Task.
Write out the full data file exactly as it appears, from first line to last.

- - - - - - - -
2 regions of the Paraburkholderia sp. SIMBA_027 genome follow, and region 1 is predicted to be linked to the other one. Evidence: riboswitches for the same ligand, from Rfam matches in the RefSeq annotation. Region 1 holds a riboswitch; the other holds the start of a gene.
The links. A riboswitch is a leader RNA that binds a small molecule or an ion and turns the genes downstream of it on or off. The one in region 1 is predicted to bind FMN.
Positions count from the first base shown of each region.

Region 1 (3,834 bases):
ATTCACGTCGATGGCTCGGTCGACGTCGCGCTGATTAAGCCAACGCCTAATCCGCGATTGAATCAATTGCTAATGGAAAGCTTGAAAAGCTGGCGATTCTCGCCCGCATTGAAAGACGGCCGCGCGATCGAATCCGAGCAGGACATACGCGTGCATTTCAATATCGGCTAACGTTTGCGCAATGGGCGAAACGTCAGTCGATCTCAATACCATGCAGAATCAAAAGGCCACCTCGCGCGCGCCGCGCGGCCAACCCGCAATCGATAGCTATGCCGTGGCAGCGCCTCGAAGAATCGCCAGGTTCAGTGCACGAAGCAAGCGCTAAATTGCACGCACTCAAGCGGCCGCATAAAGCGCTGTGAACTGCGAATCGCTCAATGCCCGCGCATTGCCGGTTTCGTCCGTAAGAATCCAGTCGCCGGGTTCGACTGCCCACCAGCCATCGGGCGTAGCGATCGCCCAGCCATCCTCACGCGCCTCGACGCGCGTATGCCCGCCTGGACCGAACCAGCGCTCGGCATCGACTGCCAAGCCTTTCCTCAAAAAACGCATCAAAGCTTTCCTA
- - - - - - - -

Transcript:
2 regions of the Paraburkholderia sp. SIMBA_027 genome follow, and region 1 is predicted to be linked to the other one. Evidence: riboswitches for the same ligand, from Rfam matches in the RefSeq annotation. Region 1 holds a riboswitch; the other holds the start of a gene.
The links. A riboswitch is a leader RNA that binds a small molecule or an ion and turns the genes downstream of it on or off. The one in region 1 is predicted to bind FMN.
Positions count from the first base shown of each region.

Region 1 (3,834 bases):
ATTCACGTCGATGGCTCGGTCGACGTCGCGCTGATTAAGCCAACGCCTAATCCGCGATTGAATCAATTGCTAATGGAAAGCTTGAAAAGCTGGCGATTCTCGCCCGCATTGAAAGACGGCCGCGCGATCGAATCCGAGCAGGACATACGCGTGCATTTCAATATCGGCTAACGTTTGCGCAATGGGCGAAACGTCAGTCGATCTCAATACCATGCAGAATCAAAAGGCCACCTCGCGCGCGCCGCGCGGCCAACCCGCAATCGATAGCTATGCCGTGGCAGCGCCTCGAAGAATCGCCAGGTTCAGTGCACGAAGCAAGCGCTAAATTGCACGCACTCAAGCGGCCGCATAAAGCGCTGTGAACTGCGAATCGCTCAATGCCCGCGCATTGCCGGTTTCGTCCGTAAGAATCCAGTCGCCGGGTTCGACTGCCCACCAGCCATCGGGCGTAGCGATCGCCCAGCCATCCTCACGCGCCTCGACGCGCGTATGCCCGCCTGGACCGAACCAGCGCTCGGCATCGACTGCCAAGCCTTTCCTCAAAAAACGCATCAAAGCTTTCCTA